Can CEO Moms Have It All?

Women in executive level positions make managing a company and household a possibility

Janice Bryant Howroyd, chief executive officer of Act 1 Group, always knew she wanted to start a family, but her plan to advance in her career was also at the top of her list. After several years of caring for her now over 30-year-old business and achieving financial stability, the founder of America’s largest black female-owned company and her husband, Bernard Howroyd, began their family of four.

The common perception that women in positions of power have to choose between their career and the joys of motherhood is history. “We’re moving past the idea that the woman’s place is in the home,” says organizational psychologist Dr. Debra A. Major. “Women don’t have to make an either/or choice. You can be both [a mother and executive].”

Currently, there are 12 female CEOs of Fortune 500 companies, 11 of which are mothers, according to a recent WSJ.com article published last month. Xerox Corp. CEO and mother of two, Ursula M. Burns, is the only black woman on the list. BE women of power such as Rosalind G. Brewer, Sheila C. Johnson and Debra Lee are all mothers. So, how do these exec moms do it?

“I don’t recall a day of my career when I felt that the balance was 50-50 in relationship to being a mother versus businessperson,” says Bryant Howroyd, who attributes motherhood with sharpening her business perspective and temperament. “What I have done is made sure that the sum is right, and forgive myself when I don’t get it exactly as I would want it.”

Her children, Katharyn and Brett, who are in their mid-twenties, attribute their mother’s style of parenthood—the business trips, nighttime prayers via phone and all—with their independence and value of homecoming.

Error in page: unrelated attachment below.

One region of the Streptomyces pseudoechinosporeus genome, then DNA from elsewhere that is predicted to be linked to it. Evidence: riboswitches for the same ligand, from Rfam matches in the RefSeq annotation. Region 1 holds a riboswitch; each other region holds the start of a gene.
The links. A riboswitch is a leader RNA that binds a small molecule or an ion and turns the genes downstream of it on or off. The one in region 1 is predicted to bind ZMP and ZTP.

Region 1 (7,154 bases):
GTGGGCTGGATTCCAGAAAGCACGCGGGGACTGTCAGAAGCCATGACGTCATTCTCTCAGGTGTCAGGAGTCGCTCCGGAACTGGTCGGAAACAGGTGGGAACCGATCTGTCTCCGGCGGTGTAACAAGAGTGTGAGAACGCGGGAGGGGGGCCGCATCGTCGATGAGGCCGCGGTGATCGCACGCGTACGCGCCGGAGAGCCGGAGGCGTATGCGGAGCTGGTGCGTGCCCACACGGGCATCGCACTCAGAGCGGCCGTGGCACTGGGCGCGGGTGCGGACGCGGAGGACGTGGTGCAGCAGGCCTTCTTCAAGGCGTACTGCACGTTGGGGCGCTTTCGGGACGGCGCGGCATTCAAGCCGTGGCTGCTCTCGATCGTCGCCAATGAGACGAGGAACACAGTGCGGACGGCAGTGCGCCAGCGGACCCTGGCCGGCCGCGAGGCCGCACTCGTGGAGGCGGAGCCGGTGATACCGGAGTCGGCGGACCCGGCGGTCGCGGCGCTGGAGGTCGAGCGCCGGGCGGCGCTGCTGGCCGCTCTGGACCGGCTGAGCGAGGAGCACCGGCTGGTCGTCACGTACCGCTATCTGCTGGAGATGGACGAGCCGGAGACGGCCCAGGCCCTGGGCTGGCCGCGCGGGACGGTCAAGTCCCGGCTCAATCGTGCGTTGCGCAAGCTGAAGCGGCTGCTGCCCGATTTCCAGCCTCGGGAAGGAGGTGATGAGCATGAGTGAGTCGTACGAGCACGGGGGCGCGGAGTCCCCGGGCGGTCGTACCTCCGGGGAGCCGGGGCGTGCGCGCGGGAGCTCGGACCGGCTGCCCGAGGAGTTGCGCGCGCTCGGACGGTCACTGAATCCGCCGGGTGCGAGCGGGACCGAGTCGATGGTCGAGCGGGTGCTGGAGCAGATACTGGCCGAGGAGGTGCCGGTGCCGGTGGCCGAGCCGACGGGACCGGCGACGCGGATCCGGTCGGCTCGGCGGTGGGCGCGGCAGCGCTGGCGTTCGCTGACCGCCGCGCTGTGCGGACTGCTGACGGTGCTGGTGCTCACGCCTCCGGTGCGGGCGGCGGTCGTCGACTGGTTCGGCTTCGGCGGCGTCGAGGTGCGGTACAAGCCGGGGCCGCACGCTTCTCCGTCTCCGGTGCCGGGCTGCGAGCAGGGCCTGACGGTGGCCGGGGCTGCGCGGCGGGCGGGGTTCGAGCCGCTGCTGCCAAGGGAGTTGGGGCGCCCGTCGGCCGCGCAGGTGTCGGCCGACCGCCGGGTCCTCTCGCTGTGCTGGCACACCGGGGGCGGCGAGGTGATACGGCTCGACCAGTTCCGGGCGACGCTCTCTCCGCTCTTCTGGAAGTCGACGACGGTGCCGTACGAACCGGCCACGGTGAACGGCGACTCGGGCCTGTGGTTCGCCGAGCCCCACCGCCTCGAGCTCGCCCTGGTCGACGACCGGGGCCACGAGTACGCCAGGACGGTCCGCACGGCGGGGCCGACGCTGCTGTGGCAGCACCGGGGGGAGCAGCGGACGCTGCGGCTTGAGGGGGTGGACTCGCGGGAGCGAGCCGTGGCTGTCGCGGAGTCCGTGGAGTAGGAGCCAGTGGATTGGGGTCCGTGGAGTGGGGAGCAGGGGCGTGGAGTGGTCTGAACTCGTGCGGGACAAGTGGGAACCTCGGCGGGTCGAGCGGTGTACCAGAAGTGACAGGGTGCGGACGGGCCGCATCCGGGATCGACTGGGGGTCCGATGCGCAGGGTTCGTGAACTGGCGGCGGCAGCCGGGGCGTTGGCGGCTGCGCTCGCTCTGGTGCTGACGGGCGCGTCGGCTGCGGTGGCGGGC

The CEO mom turned author (of The Art of Work:How To Make Work, Work For You!) offers three tips to managing exec life and motherhood:

  • Me, myself and I time is essential.“Whether we’re talking about faith, work or personal relationships, taking care of yourself is so important,” says the devout family woman.
  • It takes a village to raise a child. She credits her close-knit family with providing mental, physical and spiritual support.
  • Always be yourself. “Never compromise who you are personally to become who you wish to be professionally,” adds the business and community leader.

Bonus: Face it, you’re not superwoman.“A lot of women get stressed out wanting to do everything in all their roles perfectly,” says Old Dominion University professor, Dr. Major.  Now, we all know that is impossible.

Read more: 9 Need-to-Know tips from CEOs to new entrepreneurs.



Janel Martinez is an interactive media producer for BlackEnterprise.com.

ACROSS THE WEB
  • Andre

    In life we are only capable of so much. The fact that a man would even put the two roles on the same level Fatherhood- career is ridiculous and the same for women. A woman who can’t give up career goals for family and children isn’t right. Our first goal should be our families, careers mean nothing, they die when we die, but our families and the legacy we leave will live on.

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  • Sharon

    I am a single mom and a senior manager at the world’s busiest airport. My child will turn 1 on November 22, 2010. I just celebrated my 40th on November 7. I take tip #3 in the article to heart. I do not compromise myself (or my family) for my profession. Thus parenting and working has been easy for me. I do it through the help of almighty God. I have one of the happiest babies in the world. Strangers and friends tell me that all the time, they see it in my child. Parenting does not depend on whether the mom works or does not work, it depends on the person’s morals.